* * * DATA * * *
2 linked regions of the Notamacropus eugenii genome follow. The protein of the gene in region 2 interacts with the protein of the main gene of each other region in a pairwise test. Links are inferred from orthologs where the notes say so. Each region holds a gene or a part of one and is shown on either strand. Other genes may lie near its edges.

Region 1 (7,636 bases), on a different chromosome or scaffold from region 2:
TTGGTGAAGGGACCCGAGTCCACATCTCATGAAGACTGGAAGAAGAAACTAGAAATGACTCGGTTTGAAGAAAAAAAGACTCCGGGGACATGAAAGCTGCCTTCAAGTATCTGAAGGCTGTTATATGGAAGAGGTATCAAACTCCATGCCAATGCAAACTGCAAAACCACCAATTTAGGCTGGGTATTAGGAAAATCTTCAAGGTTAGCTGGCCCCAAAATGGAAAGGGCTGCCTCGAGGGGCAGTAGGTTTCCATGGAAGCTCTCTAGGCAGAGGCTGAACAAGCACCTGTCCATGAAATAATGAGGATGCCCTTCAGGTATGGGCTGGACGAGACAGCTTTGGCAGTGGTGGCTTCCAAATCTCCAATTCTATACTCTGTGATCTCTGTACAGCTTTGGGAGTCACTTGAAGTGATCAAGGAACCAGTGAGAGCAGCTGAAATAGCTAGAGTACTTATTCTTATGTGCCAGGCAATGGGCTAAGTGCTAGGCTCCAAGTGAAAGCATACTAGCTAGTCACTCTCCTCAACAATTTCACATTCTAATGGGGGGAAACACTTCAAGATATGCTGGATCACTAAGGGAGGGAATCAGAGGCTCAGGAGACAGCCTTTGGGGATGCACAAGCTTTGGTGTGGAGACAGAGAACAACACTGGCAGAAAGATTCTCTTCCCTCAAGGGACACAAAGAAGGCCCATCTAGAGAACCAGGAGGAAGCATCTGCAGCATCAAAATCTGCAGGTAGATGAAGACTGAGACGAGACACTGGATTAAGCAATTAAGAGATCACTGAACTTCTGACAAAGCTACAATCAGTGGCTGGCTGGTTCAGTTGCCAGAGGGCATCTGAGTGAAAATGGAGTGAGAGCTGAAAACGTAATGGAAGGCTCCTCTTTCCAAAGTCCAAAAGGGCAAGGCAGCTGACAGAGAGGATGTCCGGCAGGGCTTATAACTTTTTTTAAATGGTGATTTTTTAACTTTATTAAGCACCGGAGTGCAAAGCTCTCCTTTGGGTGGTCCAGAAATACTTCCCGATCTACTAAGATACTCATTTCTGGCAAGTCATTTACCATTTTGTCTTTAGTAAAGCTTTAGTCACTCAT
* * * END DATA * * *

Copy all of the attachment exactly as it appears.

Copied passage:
2 linked regions of the Notamacropus eugenii genome follow. The protein of the gene in region 2 interacts with the protein of the main gene of each other region in a pairwise test. Links are inferred from orthologs where the notes say so. Each region holds a gene or a part of one and is shown on either strand. Other genes may lie near its edges.

Region 1 (7,636 bases), on a different chromosome or scaffold from region 2:
TTGGTGAAGGGACCCGAGTCCACATCTCATGAAGACTGGAAGAAGAAACTAGAAATGACTCGGTTTGAAGAAAAAAAGACTCCGGGGACATGAAAGCTGCCTTCAAGTATCTGAAGGCTGTTATATGGAAGAGGTATCAAACTCCATGCCAATGCAAACTGCAAAACCACCAATTTAGGCTGGGTATTAGGAAAATCTTCAAGGTTAGCTGGCCCCAAAATGGAAAGGGCTGCCTCGAGGGGCAGTAGGTTTCCATGGAAGCTCTCTAGGCAGAGGCTGAACAAGCACCTGTCCATGAAATAATGAGGATGCCCTTCAGGTATGGGCTGGACGAGACAGCTTTGGCAGTGGTGGCTTCCAAATCTCCAATTCTATACTCTGTGATCTCTGTACAGCTTTGGGAGTCACTTGAAGTGATCAAGGAACCAGTGAGAGCAGCTGAAATAGCTAGAGTACTTATTCTTATGTGCCAGGCAATGGGCTAAGTGCTAGGCTCCAAGTGAAAGCATACTAGCTAGTCACTCTCCTCAACAATTTCACATTCTAATGGGGGGAAACACTTCAAGATATGCTGGATCACTAAGGGAGGGAATCAGAGGCTCAGGAGACAGCCTTTGGGGATGCACAAGCTTTGGTGTGGAGACAGAGAACAACACTGGCAGAAAGATTCTCTTCCCTCAAGGGACACAAAGAAGGCCCATCTAGAGAACCAGGAGGAAGCATCTGCAGCATCAAAATCTGCAGGTAGATGAAGACTGAGACGAGACACTGGATTAAGCAATTAAGAGATCACTGAACTTCTGACAAAGCTACAATCAGTGGCTGGCTGGTTCAGTTGCCAGAGGGCATCTGAGTGAAAATGGAGTGAGAGCTGAAAACGTAATGGAAGGCTCCTCTTTCCAAAGTCCAAAAGGGCAAGGCAGCTGACAGAGAGGATGTCCGGCAGGGCTTATAACTTTTTTTAAATGGTGATTTTTTAACTTTATTAAGCACCGGAGTGCAAAGCTCTCCTTTGGGTGGTCCAGAAATACTTCCCGATCTACTAAGATACTCATTTCTGGCAAGTCATTTACCATTTTGTCTTTAGTAAAGCTTTAGTCACTCAT